So far this year, how's violent crime trending?

Posted at 4:31 AM, Mar 05, 2016
and last updated 2016-03-05 04:44:40-05

CINCINNATI -- As of Friday, Cincinnati had seen 49 shootings, compared to 42 during the first two months of 2015.

Cincinnati Police Lt. Paul Neudigate and other top police leaders believe their place-based strategy will make headway against violent crime in the city. Introduced last month as a central aspect of Chief Eliot Isaac's crime plan, PIVOT, or Place-Based Investigations of Violent Offender Territories, will use data-driven evidence to identify violent locations in the city and disrupt the networks of people who use those locations to perpetuate crime.

"We know that there are repeated, chronic locations," Neudigate said.

IN DEPTH: How the new crime strategy works

Violent crime often clusters around particular addresses in the city, rather than being neighborhood-wide, Capt. Maris Herold said when she and Isaac rolled out the PIVOT strategy Feb. 1. The place-based strategy will map out the addresses and networks between those locations where criminals feel comfortable and safe engaging in drug-related or other illicit behavior.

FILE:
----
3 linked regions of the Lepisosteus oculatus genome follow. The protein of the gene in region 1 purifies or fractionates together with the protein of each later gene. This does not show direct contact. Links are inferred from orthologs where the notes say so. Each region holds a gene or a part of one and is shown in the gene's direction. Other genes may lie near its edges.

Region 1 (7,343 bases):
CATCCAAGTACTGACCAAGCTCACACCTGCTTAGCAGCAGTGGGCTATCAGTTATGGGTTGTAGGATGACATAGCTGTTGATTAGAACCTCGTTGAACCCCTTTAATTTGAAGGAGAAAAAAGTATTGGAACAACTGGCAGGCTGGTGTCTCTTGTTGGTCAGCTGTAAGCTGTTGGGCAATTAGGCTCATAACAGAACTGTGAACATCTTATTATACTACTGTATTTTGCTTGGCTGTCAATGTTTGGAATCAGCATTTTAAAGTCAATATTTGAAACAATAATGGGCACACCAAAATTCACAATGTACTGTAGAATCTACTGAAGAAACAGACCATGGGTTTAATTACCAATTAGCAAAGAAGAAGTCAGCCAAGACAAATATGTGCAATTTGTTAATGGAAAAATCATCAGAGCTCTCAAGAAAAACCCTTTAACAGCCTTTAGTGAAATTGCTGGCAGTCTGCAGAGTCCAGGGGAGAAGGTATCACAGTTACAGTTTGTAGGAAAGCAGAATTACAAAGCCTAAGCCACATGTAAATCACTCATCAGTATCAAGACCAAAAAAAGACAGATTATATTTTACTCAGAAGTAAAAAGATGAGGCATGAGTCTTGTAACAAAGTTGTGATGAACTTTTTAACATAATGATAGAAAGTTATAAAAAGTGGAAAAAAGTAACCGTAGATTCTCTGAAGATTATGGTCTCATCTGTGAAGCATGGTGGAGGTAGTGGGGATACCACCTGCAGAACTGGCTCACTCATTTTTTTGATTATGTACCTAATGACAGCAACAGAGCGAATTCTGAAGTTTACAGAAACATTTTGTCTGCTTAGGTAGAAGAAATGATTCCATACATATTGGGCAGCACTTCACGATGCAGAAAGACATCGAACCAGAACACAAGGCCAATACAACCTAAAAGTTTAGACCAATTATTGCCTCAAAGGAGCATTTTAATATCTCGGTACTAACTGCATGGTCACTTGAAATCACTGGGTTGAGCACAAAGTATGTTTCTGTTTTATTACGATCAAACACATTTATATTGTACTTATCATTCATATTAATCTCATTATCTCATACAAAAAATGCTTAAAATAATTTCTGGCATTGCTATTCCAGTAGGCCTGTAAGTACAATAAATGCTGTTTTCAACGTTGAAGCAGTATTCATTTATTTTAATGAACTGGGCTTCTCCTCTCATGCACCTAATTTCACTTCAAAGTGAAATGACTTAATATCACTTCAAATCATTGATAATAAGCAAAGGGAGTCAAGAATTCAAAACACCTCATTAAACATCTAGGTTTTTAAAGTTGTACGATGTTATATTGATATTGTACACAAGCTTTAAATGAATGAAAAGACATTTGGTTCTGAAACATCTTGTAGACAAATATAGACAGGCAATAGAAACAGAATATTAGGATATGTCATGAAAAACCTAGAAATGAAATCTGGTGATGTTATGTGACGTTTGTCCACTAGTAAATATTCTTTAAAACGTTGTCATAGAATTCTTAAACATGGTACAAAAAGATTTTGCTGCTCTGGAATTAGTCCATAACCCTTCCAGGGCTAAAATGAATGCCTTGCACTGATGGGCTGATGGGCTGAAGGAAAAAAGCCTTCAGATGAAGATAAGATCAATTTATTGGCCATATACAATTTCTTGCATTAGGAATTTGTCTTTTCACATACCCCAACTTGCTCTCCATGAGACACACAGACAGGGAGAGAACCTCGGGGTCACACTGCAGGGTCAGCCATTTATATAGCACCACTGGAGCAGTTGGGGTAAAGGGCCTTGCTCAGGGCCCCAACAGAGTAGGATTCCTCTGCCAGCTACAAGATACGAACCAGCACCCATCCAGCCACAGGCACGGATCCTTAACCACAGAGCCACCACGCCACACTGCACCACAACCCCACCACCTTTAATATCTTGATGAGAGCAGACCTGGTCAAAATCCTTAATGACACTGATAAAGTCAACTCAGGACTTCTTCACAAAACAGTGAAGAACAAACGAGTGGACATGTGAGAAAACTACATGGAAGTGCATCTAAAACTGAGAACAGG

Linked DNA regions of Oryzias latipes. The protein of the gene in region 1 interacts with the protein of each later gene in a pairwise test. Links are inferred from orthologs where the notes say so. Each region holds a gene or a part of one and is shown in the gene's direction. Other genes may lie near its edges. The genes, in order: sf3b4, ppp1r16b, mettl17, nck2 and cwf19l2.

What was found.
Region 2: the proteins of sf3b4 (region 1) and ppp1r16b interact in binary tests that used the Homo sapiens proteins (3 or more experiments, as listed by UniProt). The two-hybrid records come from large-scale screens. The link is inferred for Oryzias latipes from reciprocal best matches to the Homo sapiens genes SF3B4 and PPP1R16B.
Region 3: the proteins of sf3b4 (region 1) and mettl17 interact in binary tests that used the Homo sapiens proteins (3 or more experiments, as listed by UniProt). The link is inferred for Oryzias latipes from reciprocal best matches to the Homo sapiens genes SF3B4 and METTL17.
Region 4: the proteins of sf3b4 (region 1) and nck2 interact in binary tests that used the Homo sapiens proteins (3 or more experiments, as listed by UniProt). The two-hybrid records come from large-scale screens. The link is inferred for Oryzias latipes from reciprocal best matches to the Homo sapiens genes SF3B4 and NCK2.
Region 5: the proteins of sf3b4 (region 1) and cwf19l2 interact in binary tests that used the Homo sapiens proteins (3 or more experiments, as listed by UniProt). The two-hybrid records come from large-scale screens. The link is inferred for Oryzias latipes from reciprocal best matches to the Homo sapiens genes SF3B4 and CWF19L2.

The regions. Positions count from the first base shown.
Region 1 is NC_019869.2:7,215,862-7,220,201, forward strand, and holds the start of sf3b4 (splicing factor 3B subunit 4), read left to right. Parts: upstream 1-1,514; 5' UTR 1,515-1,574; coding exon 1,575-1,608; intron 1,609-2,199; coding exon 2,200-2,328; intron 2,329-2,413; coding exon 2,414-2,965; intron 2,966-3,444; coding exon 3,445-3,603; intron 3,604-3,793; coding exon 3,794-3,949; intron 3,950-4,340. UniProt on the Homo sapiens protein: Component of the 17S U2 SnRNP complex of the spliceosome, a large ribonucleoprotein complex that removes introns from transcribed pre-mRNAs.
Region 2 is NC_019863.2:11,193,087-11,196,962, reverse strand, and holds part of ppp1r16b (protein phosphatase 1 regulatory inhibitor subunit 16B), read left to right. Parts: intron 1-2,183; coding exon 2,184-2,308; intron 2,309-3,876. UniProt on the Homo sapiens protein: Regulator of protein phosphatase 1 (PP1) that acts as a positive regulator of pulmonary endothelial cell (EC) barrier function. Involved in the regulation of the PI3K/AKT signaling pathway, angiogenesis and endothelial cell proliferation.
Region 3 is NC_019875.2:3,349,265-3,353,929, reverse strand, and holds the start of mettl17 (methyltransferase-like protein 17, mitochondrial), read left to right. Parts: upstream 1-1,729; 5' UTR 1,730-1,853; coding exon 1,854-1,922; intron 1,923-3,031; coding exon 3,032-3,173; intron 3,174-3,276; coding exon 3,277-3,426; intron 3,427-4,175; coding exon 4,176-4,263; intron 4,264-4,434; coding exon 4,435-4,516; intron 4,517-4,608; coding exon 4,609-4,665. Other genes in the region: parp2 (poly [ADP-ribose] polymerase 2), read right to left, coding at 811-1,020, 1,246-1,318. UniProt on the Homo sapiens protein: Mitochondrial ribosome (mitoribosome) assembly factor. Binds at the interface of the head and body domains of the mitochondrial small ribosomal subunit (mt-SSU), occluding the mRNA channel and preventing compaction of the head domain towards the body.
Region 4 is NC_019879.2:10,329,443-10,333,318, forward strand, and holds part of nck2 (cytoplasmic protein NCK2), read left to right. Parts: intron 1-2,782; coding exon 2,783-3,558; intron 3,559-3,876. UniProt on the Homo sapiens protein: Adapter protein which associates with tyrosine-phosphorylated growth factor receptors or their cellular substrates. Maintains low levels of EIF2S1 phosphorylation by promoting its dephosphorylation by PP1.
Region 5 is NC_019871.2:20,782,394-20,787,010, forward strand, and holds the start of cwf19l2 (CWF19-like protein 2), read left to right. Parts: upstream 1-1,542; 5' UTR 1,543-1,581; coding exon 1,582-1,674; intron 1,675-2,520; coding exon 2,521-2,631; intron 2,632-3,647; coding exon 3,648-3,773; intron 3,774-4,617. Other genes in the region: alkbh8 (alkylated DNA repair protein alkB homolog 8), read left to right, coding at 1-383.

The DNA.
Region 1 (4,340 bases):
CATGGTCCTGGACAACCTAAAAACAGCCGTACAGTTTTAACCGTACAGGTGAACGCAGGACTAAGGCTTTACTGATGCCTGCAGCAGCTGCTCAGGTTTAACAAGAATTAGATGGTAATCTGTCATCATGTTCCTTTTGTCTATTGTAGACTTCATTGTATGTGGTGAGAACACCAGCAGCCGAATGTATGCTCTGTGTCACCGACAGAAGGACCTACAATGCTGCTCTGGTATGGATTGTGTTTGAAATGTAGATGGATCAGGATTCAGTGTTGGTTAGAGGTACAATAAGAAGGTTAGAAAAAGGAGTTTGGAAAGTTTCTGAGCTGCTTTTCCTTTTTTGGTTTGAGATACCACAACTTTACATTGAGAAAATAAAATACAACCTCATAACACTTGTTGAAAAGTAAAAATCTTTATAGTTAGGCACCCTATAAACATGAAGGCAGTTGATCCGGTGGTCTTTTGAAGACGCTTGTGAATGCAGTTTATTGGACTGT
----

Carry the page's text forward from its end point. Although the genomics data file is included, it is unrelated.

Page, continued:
In addition to shootings, other categories of violent crime have crept up slightly in 2016, including rape, aggravated assault and homicide. Robberies are slightly down, and nonviolent crimes, such as auto theft, also have seen a decrease.

For comparison, there were 53 shootings in the first two months of 2014, and 58 in 2013.

Neudigate said gang- or group-related crimes account for 50 to 60 percent of the city's shootings, and that's what will get the Cincinnati Police Department attention and effort.

He and other department leaders emphasize that community engagement is a linchpin of the place-based plan. And, Neudigate admits, there's room for improvement.

"I would say where we could have done a better job is in helping some of those communities with some of their long-term maintenance strategies," he said, "so that we're not right back there six months later."


WCPO's Austin Fast contributed to this report.